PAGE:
A melanoma survivor and former caregiver analyzes the way society’s labels shape our behaviors and identities.
Throughout our lives, whether consciously or unconsciously, we label ourselves. Often it is situational. When we are a young and in the company of our parents we are “the child.” When with our siblings we are “the brother or sister.” In school we are both “student” or “classmate,” often with no choice of our role and an outside expectation of how it is to be projected. This pattern repeats into our adulthood with our environment and the people populating it defining our identity. We become, employee, spouse, parent or guardian. To some extent this continues all or lives, both with surroundings and with experiences labeling us. As we mature, we learn to choose the identity we want and the definition of that role. Like putting on a uniform or a knight’s suit of armor, the first time we choose to do this it can feel foreign. But as time goes on, we become comfortable with the fit and begin to expand this wardrobe. We learn to mix and match labels, being more than one thing at a time.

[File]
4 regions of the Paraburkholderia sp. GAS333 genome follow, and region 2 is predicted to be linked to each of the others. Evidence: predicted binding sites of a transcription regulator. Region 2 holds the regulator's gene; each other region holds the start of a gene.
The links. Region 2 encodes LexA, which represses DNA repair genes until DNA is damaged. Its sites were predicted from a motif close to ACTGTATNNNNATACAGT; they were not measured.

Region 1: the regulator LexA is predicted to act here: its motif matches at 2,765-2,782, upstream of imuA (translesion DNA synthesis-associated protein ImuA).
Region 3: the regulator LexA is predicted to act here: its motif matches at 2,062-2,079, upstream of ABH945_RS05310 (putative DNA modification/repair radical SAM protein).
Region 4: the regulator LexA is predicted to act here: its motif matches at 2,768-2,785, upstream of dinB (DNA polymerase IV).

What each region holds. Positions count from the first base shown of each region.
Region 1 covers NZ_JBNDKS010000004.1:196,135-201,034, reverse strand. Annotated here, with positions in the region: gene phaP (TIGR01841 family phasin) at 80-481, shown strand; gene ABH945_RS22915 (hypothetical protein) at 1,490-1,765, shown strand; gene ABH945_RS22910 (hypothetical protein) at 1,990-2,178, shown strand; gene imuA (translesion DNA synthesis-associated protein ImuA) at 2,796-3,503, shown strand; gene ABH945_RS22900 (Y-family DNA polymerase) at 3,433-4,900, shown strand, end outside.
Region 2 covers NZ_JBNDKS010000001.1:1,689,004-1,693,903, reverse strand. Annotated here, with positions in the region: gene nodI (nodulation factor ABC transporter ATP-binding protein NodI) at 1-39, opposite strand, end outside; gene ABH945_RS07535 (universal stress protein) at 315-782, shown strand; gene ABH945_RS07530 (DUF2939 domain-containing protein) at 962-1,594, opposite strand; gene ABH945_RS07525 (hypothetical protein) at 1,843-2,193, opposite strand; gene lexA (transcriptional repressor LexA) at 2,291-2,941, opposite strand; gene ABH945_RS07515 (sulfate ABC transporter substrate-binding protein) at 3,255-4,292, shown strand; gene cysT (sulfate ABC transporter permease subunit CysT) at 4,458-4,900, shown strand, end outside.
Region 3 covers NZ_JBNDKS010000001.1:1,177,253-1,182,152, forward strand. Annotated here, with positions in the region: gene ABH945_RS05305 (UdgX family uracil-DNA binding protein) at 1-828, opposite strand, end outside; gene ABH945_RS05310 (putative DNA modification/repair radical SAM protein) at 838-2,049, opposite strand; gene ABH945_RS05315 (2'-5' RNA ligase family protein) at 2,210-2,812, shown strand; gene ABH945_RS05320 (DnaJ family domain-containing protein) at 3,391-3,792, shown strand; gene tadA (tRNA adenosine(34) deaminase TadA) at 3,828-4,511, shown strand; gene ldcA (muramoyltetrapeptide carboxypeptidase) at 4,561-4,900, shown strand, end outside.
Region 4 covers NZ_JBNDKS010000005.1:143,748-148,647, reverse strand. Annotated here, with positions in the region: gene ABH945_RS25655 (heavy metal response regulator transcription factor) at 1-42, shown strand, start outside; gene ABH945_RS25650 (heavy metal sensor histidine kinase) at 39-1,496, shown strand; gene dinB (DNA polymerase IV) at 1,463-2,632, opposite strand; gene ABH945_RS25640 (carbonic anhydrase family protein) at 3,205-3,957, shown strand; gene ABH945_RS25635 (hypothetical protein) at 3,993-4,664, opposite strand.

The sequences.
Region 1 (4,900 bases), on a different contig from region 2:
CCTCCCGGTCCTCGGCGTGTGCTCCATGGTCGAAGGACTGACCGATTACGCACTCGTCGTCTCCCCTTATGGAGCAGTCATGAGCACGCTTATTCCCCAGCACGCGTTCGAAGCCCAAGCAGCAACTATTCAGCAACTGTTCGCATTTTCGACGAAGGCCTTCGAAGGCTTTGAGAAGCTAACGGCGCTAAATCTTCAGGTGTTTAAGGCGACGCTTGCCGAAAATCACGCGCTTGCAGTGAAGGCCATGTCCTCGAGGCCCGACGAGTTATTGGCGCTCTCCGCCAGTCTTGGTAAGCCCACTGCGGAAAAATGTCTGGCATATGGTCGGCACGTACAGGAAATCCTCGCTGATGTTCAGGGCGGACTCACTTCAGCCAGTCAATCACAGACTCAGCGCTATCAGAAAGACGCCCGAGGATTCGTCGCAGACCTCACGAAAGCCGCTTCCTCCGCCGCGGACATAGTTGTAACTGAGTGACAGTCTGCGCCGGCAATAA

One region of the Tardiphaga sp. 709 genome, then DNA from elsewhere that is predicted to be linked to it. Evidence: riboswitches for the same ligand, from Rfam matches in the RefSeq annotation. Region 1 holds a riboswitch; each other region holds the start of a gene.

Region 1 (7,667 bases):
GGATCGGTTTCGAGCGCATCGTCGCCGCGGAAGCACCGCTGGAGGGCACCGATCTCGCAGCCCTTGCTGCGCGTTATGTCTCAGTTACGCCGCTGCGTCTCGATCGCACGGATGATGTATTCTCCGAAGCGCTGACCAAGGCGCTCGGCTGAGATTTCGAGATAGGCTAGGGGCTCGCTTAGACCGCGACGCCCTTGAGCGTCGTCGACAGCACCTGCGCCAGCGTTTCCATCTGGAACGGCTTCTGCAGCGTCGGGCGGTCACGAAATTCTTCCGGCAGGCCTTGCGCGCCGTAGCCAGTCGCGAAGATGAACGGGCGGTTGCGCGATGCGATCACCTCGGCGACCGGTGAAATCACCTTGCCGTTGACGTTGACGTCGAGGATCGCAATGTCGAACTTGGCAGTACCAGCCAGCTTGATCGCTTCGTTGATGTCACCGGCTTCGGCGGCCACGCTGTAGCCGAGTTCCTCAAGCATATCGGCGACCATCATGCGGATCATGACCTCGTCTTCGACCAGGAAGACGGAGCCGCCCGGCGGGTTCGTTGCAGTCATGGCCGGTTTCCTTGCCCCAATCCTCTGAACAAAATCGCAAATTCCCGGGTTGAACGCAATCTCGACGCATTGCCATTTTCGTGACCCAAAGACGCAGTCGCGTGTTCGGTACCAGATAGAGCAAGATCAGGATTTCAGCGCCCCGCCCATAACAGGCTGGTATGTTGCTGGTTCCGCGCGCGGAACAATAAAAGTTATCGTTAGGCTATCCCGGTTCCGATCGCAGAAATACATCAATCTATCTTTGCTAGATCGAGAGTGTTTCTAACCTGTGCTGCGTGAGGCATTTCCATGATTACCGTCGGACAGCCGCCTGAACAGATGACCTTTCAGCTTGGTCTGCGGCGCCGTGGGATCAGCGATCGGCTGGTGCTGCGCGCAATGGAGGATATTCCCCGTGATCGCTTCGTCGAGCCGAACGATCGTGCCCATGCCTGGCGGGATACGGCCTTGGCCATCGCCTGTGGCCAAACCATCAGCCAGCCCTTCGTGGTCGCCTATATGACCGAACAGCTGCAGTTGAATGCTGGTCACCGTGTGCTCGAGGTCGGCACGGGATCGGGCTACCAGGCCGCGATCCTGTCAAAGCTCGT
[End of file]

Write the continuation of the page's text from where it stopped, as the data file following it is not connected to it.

Then cancer or some other illness enters the picture. Whether attacking you or a loved one, it changes your identity. Am I a “victim” of cancer, a “survivor,” a “caregiver?” Often, we are all those things at once. Eventually we shed an identity that no longer fits or is holding us back. We evolve to the next step and become “advocate,” “sponsor,” or “mentor.” These new identities help us to take on a leadership role in helping others and making a difference. How we define ourselves and view ourselves can have a huge impact on how we appear to the outside world and how we view others and their identity. This can be a major factor in our ability to help others. Whether participating at an event, helping as a volunteer, or taking on the role of coordinator, we choose our own path on how we are going to fulfill these identities we have chosen.
Throughout our life we watched others as they identified themselves and studied how they filled their roles. Literature has also given us a plethora of icons to use as models for our identities. We both learn and teach by example. We will adopt what works for us and discard, or store for future reference, anything that is not useful at the moment. We will actively seek out someone that has identified themselves with a label we are now building for ourselves. Once we start living with our new label, we move to the position of being the one to be emulated.
This is the journey that has brought me to the point I am at right now. Opportunity has knocked and I am now taking on a more official identity of “patient advocate” on a tumor board. I can only say I hope to use what I’ve learned from those I’ve worked with, those I’ve seen, those I’ve only read about, and with my past identities in making this new label a comfortable suit of armor.
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